In another small step in the evolution of medical care towards less invasive diagnosis and treatment, the previously automatic operative intervention in colonic perforation after colonoscopy is being questioned by leading academic surgeons and gastroenterologists.
The topic was discussed at length at the December, 2011 meeting of the New York Society of Gastrointestinal Endoscopy and was headed by Dr. G. S. Raju of the Department of Gastroenterology, Hepatology, and Nutrition at the University of Texas MD Anderson Cancer Center in Houston.
Colonoscopy-related perforations are unusual and usually occur in the setting of a polypectomy. The incidence ranges from .1% to 5% with endoscopic mucosal and endoscopic submucosal polypectomy carrying the largest risk.
Due to the usual colon insufflation used during the procedure, perforations result in an almost immediate air leak with resultant pneumoperitoenum, allowing one-third of the perforations to be diagnosed at the time of the procedure. If left unrepaired, bowel contents tend to spill into the peritoneal cavity, causing peritonitis and eventual sepsis.
Perforations can occur up to two weeks after polypectomy.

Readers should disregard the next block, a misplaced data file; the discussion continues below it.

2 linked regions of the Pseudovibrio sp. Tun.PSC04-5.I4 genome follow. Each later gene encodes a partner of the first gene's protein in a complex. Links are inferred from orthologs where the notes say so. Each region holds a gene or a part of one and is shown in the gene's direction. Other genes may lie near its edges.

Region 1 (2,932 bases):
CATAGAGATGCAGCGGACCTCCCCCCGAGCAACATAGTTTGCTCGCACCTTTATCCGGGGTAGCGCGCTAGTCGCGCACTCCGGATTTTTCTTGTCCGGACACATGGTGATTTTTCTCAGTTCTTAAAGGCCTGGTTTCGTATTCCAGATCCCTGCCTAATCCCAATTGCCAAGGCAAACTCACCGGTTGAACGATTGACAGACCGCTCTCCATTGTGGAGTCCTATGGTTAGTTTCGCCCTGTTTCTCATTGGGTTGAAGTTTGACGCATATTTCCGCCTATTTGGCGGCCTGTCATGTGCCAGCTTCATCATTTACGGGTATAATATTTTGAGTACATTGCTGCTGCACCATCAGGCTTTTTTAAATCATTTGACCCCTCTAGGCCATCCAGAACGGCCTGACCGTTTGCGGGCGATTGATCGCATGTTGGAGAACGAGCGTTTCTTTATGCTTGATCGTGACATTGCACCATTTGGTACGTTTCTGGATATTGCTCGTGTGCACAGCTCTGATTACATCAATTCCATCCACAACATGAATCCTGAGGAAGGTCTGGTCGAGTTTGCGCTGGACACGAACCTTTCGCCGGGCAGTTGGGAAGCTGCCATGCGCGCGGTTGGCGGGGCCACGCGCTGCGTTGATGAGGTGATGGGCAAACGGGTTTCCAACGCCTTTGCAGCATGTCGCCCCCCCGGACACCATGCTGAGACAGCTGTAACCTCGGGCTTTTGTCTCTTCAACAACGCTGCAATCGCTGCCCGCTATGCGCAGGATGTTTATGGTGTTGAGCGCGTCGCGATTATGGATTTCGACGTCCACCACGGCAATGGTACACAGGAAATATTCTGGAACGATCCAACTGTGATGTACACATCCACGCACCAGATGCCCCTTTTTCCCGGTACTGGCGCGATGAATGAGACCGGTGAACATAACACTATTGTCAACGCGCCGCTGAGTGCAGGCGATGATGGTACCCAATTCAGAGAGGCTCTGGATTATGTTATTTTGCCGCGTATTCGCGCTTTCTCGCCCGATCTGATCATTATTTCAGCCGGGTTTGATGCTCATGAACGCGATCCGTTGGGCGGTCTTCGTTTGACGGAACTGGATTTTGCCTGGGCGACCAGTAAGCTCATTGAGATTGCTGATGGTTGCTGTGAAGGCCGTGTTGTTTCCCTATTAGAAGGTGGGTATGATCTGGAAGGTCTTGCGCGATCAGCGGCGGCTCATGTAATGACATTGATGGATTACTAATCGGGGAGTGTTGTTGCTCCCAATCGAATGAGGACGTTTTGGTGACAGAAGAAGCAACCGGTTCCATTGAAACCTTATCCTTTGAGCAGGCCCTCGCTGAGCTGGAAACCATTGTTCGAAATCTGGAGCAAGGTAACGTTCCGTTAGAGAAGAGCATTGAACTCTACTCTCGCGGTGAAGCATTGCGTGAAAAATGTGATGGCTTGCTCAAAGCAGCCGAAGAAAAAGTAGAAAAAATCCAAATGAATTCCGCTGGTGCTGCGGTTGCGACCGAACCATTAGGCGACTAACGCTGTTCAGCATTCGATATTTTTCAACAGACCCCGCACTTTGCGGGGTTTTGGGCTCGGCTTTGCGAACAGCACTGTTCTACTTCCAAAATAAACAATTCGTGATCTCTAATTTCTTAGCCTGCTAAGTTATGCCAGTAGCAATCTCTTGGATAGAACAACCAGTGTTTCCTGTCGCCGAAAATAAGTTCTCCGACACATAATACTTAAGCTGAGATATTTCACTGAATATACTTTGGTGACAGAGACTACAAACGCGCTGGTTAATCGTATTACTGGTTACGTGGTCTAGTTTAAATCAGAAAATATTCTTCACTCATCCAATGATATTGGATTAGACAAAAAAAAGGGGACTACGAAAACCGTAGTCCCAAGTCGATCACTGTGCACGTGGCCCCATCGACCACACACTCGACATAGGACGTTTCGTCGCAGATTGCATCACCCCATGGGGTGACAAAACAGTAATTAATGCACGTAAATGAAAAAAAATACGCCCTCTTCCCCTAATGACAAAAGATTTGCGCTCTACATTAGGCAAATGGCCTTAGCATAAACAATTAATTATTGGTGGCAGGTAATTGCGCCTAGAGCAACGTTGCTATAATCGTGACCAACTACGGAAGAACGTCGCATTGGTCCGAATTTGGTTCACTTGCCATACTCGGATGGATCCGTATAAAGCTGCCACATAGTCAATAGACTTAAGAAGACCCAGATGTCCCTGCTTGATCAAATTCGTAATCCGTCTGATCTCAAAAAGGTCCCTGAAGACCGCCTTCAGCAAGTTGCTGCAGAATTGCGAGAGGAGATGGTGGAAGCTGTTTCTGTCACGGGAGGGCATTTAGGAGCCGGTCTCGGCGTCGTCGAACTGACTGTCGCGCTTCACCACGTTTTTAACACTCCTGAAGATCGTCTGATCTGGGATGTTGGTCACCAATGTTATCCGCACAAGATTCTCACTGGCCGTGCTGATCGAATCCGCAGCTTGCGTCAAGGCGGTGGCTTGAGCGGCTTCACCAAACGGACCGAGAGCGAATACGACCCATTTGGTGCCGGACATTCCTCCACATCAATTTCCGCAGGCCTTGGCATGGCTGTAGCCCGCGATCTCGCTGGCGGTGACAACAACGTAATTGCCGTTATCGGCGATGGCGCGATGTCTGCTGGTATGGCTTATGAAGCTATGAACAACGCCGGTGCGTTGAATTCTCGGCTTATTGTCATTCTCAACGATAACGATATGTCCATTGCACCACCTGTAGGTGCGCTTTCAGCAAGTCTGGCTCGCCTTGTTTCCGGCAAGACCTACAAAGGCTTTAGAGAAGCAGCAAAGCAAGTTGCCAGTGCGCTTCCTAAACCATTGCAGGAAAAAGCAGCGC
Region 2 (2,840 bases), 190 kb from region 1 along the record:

Up until a decade ago, virtually all colonic perforations were taken to the operating room for laparotomy or laparoscopy and surgical repair. Dr. Raju and others who are advocating for a larger role in gastroenterologists treating their own complications argue that the hole is likely to be small and might be amenable to the placement of clips to effect bowel closure.
Not surprisingly, some in the surgical community are expressing some caution. Dr. George S. Chang is director of clinical operations in the Minimally Invasive and New Technologies in Oncology Program at MD Anderson acknowledges that the best approach to treating patients is always with the least invasive procedure if good outcomes can be achieved. Dr. Chang expressed his view, “I would recommend engaging surgical consultation earlier rather than later. Patients will need to be very closely monitored to ensure that a more significant complication has not occurred.”
He further explained (perhaps mindful that many gastroenterology divisions do not have inpatient services), “The closure may be attempted and may appear to be technically successful, but the patient could have a clinical deterioration. You cannot do this [repair] and then forget about the patient. This is clearly an advanced technique that only appropriately trained endoscopists should attempt. We must remember first, do no harm.”